Clinical microbiology reviews vol:13 issue:1 pages:67-82, table of contents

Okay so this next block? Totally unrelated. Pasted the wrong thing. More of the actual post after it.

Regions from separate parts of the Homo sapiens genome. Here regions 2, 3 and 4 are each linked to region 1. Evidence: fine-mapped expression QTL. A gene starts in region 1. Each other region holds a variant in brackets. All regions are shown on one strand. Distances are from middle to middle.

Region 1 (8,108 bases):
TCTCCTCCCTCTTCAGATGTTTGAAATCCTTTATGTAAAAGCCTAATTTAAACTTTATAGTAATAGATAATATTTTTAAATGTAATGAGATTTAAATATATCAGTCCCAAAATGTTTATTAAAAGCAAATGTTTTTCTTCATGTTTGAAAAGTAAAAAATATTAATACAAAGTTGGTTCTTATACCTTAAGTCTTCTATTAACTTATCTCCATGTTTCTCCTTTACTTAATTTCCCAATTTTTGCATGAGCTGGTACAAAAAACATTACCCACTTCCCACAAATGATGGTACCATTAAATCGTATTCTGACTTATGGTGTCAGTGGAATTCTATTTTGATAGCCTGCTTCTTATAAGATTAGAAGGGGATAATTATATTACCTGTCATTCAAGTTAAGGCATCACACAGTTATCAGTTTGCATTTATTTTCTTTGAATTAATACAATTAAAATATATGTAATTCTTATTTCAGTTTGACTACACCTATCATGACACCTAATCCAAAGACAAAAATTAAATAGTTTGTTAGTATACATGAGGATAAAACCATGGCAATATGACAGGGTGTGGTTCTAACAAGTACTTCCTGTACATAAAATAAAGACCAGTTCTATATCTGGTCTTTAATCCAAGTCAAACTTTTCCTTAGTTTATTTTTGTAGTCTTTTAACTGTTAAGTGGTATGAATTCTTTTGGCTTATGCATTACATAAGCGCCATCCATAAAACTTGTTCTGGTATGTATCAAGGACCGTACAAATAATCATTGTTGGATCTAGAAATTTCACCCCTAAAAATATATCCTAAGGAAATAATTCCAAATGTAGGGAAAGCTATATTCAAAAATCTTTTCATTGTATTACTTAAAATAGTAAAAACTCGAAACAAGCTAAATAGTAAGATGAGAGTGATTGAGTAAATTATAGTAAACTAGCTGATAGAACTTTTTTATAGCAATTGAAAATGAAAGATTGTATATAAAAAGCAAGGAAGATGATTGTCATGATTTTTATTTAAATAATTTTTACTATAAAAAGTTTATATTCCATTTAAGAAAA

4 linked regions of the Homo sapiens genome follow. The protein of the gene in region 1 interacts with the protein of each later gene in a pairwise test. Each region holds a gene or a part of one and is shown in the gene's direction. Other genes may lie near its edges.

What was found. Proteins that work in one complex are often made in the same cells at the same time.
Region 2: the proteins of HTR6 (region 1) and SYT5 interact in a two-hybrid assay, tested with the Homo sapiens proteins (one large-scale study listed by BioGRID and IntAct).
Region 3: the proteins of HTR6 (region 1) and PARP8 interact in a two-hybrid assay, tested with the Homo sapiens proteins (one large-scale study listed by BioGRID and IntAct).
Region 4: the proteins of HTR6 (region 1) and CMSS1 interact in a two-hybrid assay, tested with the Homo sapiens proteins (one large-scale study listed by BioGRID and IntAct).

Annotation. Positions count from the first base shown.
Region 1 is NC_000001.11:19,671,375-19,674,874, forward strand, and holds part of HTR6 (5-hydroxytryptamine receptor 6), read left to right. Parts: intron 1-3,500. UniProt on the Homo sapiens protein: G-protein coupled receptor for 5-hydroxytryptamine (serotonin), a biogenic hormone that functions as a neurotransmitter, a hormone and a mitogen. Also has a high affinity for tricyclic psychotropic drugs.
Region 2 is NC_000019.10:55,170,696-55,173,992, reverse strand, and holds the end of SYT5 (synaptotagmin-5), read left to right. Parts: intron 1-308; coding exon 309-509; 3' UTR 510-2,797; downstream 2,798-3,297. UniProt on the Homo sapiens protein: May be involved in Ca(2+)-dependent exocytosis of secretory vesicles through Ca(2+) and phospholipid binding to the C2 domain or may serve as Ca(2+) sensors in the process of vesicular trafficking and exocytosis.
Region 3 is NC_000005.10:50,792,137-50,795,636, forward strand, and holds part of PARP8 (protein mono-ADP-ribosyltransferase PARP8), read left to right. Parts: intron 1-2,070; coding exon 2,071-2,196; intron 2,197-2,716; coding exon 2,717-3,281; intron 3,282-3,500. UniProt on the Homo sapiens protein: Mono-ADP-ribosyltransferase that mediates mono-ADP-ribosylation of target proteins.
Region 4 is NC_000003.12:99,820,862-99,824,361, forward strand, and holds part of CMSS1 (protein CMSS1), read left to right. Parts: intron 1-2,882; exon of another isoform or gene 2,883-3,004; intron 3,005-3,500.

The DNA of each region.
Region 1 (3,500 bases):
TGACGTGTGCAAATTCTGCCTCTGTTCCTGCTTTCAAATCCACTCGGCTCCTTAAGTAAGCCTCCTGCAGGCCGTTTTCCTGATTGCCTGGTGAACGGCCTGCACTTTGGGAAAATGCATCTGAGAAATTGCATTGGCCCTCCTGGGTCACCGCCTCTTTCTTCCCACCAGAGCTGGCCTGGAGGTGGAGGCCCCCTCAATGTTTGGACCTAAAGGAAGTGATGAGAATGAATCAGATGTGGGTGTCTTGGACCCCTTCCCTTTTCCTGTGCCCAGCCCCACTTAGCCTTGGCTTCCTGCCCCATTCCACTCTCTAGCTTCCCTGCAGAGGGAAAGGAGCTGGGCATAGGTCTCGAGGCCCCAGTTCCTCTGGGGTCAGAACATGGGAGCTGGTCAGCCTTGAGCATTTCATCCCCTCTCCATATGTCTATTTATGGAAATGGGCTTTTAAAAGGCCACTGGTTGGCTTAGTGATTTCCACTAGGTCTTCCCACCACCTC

The family Flaviviridae contains three genera: Hepacivirus, Flavivirus, and Pestivirus. Worldwide, more than 170 million people are chronically infected with Hepatitis C virus and are at risk of developing cirrhosis and/or liver cancer. In addition, infections with arthropod-borne flaviviruses (such as dengue fever, Japanese encephalitis, tick-borne encephalitis, St. Louis encephalitis, Murray Valley encephalitis, West Nile, and yellow fever viruses) are emerging throughout the world. The pestiviruses have a serious impact on livestock. Unfortunately, no specific antiviral therapy is available for the treatment or the prevention of infections with members of the Flaviviridae. Ongoing research has identified possible targets for inhibition, including binding of the virus to the cell, uptake of the virus into the cell, the internal ribosome entry site of hepaciviruses and pestiviruses, the capping mechanism of flaviviruses, the viral proteases, the viral RNA-dependent RNA polymerase, and the viral helicase. In light of recent developments, the prevalence of infections caused by these viruses, the disease spectrum, and the impact of infections, different strategies that could be pursued to specifically inhibit viral targets and animal models that are available to study the pathogenesis and antiviral strategies are reviewed.